New AMA President says Australians should have high expectations of healthcare

Australian Medical Association

In his first extensive radio interview Professor Steve Robson has said the AMA remains concerned about ramping and the public hospital crisis.

On ABC RN’s Drive program this week new AMA President Professor Steve Robson was asked by host Andy Park whether Australian’s expectations of health care were too high.

Professor Robson said it was an interesting question.

“I mean, in reality, and looking globally, we have a good health system, but that doesn’t mean that there isn’t scope for improvement and refinement and making things better for Australians. But if you’re in a situation whereas happened in Adelaide where this poor gentleman was unable to have an ambulance come to him in a timely manner, or in Tasmania, as we also saw where somebody died in an ambulance ramped at a hospital, that’s really something that many Australians will find shocking. And through the pandemic a lot of Australians and their families have had experience of this, and it’s very jarring in what we thought was a world class health system. So, I think it’s very reasonable that Australians should have high expectations for the healthcare they receive,” he said.

Professor Robson said bed block continued to fuel the crisis.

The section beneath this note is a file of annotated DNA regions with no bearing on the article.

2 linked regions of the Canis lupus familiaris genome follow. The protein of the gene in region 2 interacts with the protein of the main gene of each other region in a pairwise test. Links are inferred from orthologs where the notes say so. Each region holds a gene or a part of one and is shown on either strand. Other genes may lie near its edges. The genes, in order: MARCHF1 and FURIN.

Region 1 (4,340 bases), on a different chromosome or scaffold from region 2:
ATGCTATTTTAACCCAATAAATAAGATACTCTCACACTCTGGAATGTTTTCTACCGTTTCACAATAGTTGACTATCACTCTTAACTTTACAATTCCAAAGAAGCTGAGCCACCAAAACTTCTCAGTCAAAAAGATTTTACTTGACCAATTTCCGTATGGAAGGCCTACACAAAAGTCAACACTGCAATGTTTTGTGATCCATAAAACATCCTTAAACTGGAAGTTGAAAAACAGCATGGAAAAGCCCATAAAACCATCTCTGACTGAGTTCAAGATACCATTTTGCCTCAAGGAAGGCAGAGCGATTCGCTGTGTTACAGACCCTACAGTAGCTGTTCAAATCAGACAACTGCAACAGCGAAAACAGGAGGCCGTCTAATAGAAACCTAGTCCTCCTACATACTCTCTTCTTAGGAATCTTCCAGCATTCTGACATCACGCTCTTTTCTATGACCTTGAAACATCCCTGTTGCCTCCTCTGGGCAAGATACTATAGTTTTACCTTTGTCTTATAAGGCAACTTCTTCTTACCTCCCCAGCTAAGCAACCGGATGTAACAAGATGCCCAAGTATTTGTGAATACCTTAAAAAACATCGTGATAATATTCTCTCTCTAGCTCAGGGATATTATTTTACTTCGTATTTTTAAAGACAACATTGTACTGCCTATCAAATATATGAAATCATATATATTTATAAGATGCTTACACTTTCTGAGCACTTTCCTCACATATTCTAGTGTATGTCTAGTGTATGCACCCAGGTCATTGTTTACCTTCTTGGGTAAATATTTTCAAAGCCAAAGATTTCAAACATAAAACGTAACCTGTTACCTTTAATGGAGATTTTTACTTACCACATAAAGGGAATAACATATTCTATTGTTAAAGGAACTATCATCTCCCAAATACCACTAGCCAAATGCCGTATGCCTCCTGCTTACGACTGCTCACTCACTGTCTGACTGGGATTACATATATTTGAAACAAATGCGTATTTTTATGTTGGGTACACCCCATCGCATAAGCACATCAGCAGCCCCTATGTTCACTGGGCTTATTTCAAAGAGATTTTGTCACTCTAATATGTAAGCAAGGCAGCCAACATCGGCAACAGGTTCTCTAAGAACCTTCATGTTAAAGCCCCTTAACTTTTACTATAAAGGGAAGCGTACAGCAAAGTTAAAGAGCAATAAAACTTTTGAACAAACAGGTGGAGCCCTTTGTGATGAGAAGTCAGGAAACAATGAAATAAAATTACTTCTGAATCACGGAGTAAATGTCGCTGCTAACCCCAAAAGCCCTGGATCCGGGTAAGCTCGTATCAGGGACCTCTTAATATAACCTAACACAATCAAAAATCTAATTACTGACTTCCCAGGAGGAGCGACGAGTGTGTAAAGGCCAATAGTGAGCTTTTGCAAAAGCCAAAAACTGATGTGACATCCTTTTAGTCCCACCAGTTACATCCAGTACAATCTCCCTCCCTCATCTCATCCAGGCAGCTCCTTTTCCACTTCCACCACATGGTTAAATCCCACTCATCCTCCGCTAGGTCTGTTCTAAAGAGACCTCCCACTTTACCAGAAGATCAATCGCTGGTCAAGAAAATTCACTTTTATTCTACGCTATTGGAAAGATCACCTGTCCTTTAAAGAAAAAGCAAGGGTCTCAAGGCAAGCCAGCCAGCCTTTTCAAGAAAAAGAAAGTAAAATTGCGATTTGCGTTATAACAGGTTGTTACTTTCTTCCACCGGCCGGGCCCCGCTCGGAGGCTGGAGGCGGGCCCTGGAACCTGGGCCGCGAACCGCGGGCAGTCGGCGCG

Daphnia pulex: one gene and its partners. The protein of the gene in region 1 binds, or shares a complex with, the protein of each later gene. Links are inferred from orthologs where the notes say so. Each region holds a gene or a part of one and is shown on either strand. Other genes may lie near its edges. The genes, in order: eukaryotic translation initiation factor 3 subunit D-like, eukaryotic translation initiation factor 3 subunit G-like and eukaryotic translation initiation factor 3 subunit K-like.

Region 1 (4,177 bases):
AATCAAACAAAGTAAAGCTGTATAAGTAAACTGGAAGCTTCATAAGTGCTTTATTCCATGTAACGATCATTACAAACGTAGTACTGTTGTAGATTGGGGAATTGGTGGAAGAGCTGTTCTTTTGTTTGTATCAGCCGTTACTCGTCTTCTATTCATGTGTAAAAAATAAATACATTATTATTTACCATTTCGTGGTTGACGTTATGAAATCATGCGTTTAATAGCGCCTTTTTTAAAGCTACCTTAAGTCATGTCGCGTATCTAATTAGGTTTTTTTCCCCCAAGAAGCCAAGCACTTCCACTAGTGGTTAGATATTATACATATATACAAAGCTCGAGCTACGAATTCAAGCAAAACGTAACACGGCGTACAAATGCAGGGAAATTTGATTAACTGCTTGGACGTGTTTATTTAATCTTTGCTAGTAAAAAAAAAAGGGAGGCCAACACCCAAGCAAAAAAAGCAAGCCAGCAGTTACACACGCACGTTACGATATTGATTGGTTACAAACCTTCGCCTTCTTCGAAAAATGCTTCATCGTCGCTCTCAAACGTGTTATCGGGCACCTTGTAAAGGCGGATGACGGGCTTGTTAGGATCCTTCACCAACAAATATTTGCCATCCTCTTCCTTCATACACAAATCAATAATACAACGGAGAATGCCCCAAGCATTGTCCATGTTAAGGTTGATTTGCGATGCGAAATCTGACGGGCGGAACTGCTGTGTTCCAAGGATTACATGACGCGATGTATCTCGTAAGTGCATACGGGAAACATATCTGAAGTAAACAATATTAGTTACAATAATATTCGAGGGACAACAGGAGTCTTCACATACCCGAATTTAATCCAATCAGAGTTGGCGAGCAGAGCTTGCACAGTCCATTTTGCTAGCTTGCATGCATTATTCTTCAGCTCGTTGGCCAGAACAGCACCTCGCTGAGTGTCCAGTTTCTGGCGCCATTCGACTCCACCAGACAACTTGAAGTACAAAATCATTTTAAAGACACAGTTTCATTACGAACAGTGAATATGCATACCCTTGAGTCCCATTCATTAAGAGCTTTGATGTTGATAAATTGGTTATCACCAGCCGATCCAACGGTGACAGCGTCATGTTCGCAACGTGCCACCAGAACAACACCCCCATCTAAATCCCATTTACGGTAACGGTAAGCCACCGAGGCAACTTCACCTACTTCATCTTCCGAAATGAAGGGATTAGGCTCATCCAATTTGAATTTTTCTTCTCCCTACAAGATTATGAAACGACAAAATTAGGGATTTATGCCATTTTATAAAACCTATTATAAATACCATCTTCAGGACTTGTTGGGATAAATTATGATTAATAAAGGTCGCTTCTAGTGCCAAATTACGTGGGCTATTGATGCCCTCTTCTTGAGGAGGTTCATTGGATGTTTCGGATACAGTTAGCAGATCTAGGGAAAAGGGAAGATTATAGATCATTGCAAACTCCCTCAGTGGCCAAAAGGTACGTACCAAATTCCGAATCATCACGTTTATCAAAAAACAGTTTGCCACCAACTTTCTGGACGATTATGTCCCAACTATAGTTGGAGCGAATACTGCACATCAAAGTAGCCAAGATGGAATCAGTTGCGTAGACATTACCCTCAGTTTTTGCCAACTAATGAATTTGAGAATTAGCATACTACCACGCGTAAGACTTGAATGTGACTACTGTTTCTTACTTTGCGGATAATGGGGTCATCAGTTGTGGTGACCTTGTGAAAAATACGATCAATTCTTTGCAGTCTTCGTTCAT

“Ramping is a major problem around the country and so many people have experienced this. Exactly as you point out, ambulances are unable to offload patients and move them into emergency departments, which means that they’re tied up, they can’t get to other emergencies. So, the way that you stop ramping is to make sure that there’s better access to emergency departments. And the way that you do that is to make sure that there are more beds available and resources within hospitals so patients can move out of busy emergency departments into the hospital to free up facilities and resources to allow ambulances to bring new patients in. It’s that simple.”

Dr Robson said he believed the new Federal Government was receptive to the AMA’s 50-50 State and Federal Government funding split, bringing in $20 billion dollars of new money into the public hospital system over the next four years, with the 6.5 per cent cap on Commonwealth funding removed.

“Look, certainly the government are very interested in this. It’s our proposal that would increase the Commonwealth component of funding. We’re looking for what we calculate is around about 20 billion additional Commonwealth dollars spent over the coming four years to deal with this, to improve the resources, beds and staffing in our public hospitals, to give them the money and resources to be able to deal with that so that we can increase the capacity in hospitals so the patients who are waiting in emergency departments to move out for beds in hospital have that ability. And that, of course, opens things up in emergency and reduces the need for ramping when ambulances arrive with new patients.”

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